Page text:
Image: Depiction of circulating tumor cells detaching from a primary tumor and circulating through the bloodstream (Photo courtesy of CellMax Life).
Colorectal cancer is among the most preventable cancers when detected early. Yet, it is the second leading cancer killer in the USA. Traditional methods like colonoscopies and stool-based tests are invasive or inconvenient and compliance with colorectal cancer screening remains low, leading to most colorectal cancers being detected in late stages, when survival rates are poor.
Circulating tumor cells (CTCs) are cancer cells that detach from a primary tumor and circulate through the bloodstream and are a fundamental mechanism of metastasis. CTCs have long been known to be valuable in cancer detection, but most technologies using CTCs are only able to detect late-stage cancer.
Scientists from Chang Gung Memorial Hospital (Taoyuan City, Taiwan) and their colleagues enrolled 620 people over the age of 20 who were either visiting the hospital for routine colonoscopies or had confirmed colorectal cancer. After a colonoscopy and biopsy, 438 people were found to have either adenomatous polyps (pre-cancerous growths) or early to late-stage colorectal cancer. The remaining study participants had no signs of pre-cancerous growths or colorectal cancer and were the comparison group.
The investigators tested 2mL of peripheral whole blood were from each subject for CTC analysis through a routine blood draw. The blood samples were then processed through the CMx platform (CellMax Life, Sunnyvale, CA, USA). The results of these assays were then compared in a blinded analysis with the colonoscopy results.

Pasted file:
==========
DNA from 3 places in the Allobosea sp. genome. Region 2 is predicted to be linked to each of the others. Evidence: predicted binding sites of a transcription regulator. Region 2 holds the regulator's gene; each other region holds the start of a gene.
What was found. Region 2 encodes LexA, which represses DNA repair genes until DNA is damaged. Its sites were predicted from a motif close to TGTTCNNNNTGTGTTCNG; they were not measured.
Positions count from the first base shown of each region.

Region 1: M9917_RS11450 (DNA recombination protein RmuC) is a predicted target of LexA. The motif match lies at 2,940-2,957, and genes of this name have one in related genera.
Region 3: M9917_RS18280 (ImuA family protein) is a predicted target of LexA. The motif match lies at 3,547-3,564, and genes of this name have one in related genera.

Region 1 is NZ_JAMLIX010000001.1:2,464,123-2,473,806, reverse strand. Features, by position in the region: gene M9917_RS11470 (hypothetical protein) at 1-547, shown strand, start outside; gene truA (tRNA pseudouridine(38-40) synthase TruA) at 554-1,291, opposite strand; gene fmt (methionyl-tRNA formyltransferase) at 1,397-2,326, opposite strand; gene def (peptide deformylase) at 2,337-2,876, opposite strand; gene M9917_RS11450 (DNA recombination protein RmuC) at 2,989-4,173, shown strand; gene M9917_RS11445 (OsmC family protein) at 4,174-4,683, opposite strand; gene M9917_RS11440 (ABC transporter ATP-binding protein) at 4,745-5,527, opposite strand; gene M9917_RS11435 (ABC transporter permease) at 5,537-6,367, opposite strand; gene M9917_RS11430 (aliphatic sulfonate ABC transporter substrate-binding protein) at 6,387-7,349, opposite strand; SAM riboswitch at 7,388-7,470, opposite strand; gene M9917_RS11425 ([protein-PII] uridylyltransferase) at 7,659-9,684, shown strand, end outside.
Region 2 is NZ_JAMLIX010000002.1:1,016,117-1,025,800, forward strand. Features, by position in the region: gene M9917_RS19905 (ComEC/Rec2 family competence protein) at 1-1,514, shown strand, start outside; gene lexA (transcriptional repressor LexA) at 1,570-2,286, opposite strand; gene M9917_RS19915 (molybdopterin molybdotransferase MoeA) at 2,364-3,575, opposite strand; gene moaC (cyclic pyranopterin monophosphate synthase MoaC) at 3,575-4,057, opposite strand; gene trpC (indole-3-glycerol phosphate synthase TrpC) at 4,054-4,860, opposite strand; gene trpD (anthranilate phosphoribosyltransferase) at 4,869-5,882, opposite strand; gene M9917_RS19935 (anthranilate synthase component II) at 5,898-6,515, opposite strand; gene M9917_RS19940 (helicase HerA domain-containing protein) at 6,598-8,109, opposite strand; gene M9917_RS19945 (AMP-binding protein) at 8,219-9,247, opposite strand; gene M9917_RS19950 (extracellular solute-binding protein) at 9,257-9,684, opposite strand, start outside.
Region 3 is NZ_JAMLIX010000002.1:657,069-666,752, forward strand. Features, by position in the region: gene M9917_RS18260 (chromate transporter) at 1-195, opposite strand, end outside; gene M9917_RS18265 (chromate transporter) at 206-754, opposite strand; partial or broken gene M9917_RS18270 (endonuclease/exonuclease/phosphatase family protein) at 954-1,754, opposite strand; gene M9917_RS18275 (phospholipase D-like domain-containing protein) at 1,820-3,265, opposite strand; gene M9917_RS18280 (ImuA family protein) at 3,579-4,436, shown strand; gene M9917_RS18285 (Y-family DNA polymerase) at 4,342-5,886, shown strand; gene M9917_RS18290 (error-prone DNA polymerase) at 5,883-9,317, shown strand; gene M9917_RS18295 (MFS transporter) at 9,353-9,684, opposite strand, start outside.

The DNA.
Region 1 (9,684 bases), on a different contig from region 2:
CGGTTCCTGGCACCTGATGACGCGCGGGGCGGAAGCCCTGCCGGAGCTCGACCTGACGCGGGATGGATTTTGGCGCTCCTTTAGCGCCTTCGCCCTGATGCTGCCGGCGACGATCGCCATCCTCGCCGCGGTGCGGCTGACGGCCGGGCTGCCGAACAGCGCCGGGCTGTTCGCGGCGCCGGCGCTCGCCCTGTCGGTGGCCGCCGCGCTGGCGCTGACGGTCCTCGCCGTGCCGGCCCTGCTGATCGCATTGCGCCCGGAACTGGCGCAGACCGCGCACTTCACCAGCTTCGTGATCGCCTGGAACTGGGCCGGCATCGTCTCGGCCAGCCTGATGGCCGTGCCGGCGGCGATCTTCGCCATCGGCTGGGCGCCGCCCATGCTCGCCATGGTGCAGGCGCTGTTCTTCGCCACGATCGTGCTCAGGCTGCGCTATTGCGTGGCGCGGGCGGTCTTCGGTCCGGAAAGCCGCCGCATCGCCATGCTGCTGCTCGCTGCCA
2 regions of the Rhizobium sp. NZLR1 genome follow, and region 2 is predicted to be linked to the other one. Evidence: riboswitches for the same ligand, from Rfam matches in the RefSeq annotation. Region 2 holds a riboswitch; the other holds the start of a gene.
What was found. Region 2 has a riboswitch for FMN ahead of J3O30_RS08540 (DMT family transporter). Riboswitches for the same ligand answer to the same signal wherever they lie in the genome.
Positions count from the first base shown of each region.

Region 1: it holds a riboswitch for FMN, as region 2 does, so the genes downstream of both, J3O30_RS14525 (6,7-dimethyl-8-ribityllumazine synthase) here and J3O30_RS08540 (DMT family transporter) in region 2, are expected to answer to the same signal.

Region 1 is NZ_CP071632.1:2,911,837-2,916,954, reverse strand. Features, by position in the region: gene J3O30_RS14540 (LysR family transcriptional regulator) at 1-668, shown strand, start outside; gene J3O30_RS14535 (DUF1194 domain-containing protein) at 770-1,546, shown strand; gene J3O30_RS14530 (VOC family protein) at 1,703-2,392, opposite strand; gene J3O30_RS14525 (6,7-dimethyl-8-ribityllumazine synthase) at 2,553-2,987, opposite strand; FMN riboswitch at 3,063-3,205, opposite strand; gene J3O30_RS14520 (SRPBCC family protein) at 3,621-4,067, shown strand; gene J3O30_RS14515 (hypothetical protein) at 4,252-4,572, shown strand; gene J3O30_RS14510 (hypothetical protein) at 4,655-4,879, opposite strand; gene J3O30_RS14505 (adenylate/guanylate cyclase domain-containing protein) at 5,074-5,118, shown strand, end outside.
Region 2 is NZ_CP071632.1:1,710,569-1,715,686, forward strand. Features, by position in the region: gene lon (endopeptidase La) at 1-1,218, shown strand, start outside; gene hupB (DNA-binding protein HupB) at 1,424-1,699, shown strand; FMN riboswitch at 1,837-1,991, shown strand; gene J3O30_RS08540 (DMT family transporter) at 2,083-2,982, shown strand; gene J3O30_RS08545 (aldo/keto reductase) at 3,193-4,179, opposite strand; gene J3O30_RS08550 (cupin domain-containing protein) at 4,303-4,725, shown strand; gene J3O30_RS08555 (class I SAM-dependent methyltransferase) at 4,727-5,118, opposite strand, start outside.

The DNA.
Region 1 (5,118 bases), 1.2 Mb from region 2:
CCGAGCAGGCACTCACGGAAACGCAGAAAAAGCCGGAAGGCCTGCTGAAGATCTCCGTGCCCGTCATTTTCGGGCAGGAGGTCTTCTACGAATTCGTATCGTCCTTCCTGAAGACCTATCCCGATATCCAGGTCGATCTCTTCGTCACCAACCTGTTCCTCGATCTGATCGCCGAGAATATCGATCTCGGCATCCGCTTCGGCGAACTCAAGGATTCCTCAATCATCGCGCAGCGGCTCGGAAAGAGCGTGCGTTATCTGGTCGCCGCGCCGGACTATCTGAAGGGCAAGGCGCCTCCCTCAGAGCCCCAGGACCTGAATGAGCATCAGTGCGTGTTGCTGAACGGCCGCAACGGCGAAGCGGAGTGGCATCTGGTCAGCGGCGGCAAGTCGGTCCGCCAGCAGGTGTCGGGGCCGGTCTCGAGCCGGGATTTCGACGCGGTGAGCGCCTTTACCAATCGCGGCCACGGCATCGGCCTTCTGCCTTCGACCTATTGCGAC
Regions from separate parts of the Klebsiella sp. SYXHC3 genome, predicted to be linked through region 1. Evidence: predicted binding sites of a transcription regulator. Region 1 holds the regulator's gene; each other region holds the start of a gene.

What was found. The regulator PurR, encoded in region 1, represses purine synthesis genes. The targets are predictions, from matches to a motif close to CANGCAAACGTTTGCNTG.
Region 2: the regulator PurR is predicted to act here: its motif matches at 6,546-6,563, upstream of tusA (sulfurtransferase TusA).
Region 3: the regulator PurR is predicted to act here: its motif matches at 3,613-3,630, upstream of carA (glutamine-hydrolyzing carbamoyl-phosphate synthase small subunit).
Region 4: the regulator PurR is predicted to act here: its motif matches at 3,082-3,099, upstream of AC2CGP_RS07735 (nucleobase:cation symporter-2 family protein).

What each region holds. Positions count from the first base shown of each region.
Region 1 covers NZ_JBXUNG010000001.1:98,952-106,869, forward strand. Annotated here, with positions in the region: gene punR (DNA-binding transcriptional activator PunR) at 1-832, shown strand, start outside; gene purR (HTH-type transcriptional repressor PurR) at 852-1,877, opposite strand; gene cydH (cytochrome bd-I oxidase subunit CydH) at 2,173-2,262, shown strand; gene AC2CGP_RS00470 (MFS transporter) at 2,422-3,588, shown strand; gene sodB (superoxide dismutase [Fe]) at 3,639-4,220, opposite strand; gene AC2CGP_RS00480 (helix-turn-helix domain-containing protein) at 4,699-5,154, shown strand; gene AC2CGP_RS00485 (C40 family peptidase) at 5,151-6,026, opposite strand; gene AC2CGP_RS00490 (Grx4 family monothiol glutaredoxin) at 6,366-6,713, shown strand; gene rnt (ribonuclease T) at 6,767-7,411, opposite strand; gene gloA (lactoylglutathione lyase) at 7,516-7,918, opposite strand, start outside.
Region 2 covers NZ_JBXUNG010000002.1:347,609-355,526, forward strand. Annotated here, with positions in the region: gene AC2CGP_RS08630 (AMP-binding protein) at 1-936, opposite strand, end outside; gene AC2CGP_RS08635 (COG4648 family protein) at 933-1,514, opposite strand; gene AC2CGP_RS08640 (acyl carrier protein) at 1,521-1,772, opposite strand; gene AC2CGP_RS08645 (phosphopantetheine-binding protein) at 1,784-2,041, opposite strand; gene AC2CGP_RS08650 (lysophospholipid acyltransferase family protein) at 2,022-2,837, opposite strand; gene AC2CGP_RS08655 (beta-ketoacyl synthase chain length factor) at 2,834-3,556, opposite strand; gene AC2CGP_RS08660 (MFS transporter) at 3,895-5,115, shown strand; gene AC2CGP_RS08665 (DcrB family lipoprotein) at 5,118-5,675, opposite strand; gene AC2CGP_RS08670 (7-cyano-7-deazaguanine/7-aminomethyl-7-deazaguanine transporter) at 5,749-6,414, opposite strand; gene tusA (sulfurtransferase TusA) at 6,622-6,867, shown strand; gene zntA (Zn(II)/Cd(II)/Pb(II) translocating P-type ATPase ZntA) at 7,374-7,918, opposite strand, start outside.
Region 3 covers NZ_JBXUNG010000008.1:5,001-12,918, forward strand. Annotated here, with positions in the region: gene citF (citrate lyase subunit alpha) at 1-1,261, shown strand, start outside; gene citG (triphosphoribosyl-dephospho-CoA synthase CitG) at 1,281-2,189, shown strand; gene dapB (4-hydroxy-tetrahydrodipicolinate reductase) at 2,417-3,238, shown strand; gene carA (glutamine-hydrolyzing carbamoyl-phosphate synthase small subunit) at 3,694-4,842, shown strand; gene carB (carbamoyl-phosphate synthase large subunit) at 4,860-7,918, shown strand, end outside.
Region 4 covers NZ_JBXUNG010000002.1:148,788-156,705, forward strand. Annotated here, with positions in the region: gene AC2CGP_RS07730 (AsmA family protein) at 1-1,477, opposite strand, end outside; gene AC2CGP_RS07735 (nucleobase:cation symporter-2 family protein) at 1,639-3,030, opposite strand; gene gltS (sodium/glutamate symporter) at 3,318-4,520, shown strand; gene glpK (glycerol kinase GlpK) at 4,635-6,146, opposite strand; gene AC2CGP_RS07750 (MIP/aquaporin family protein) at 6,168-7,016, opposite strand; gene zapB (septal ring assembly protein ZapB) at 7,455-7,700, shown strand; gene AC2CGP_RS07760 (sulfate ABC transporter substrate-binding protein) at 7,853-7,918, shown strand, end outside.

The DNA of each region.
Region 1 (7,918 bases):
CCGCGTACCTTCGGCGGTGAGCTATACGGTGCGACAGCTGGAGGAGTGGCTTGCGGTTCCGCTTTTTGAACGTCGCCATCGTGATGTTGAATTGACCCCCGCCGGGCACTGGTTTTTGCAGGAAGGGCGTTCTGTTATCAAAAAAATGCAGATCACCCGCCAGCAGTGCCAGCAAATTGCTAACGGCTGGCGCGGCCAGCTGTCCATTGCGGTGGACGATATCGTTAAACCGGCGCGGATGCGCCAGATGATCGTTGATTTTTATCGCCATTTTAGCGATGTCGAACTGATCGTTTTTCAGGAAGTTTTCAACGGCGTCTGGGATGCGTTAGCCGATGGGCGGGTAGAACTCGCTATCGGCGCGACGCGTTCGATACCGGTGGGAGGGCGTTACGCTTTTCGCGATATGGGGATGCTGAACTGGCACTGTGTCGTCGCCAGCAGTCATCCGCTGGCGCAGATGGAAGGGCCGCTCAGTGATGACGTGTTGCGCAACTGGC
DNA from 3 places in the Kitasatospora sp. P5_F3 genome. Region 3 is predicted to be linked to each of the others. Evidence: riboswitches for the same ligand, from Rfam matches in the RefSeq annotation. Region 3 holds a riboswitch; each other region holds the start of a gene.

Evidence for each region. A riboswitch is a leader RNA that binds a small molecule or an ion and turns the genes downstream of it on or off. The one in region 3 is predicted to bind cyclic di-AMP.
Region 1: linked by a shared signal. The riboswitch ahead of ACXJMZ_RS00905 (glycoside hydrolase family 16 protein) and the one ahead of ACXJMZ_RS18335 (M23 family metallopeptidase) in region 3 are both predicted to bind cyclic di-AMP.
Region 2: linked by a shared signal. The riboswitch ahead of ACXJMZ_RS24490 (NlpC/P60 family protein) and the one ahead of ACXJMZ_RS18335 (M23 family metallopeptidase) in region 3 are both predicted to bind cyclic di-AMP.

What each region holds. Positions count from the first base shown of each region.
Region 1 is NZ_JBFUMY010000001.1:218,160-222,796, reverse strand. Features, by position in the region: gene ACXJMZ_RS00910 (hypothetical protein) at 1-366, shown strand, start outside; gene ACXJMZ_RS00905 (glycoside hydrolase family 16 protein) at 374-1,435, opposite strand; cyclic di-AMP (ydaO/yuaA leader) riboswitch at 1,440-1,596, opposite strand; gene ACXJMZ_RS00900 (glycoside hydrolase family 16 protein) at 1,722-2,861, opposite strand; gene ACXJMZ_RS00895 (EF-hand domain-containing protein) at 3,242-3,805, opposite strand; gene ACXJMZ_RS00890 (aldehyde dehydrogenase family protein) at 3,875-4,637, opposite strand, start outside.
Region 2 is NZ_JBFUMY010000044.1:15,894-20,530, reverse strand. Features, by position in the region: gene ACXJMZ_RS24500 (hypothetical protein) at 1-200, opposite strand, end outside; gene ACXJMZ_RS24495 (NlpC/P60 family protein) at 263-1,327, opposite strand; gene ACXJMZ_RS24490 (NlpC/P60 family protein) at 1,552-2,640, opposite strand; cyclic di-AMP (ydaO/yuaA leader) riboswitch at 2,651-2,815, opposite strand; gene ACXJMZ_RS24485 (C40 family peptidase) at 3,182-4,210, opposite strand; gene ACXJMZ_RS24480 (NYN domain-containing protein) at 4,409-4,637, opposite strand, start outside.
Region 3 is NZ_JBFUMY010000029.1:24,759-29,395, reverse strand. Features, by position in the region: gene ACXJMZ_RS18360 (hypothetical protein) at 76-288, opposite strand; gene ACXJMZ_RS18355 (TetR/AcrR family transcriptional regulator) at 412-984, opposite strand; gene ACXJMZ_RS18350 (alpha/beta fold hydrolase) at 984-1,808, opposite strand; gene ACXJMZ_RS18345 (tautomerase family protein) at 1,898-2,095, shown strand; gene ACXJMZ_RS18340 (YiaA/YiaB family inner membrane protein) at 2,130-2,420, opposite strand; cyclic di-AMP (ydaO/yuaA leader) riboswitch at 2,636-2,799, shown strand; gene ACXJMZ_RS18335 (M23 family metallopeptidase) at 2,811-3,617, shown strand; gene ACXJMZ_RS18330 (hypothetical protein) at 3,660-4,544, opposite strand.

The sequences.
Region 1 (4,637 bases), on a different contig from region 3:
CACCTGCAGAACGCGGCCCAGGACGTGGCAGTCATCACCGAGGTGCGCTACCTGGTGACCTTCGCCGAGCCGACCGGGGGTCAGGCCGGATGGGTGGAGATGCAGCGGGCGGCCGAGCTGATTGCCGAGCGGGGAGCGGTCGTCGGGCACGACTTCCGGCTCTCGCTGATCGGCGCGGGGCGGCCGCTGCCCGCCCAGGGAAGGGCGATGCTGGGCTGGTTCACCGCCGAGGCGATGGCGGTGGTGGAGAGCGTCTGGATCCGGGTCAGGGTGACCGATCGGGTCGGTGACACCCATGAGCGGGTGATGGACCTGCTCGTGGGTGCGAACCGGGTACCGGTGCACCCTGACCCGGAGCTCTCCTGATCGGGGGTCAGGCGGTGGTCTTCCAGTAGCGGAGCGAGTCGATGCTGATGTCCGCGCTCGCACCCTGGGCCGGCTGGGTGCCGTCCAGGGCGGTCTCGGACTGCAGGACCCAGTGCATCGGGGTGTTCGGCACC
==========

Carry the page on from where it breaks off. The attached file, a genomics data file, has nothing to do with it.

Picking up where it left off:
The study results showed that the test's sensitivity ranged from 77% for detection of CTCs in pre-cancerous lesions to 87% for stage I-IV cancers. The accuracy of the results, taking into account both sensitivity and specificity, was high and ranged from 84% to 88% for pre-cancerous and cancerous samples. Additionally, the accuracy of this test was superior to that of fecal occult blood testing (FOBT), a guideline-recommended stool test for colorectal cancer screening. This blood test could potentially be offered between USD 100 and USD 150.
Atul Sharan, MBA, MS, co-founder and CEO of CellMax Life, said, “Early detection is perhaps the only real cure for cancer. To be effective, tests for early cancer detection need to be non-invasive, easy, highly affordable and accurate, and our CTC blood test meets all of these requirements. Recent surveys reveal a preference for blood tests over stool-based screening tests in more than 80% of patients who did not undergo invasive colonoscopy screening. This test can be an option for these individuals and boost compliance.” The study was presented on January 20, 2018, at the ASCO Gastrointestinal Cancers Symposium held in San Francisco, CA, USA.
Chang Gung Memorial Hospital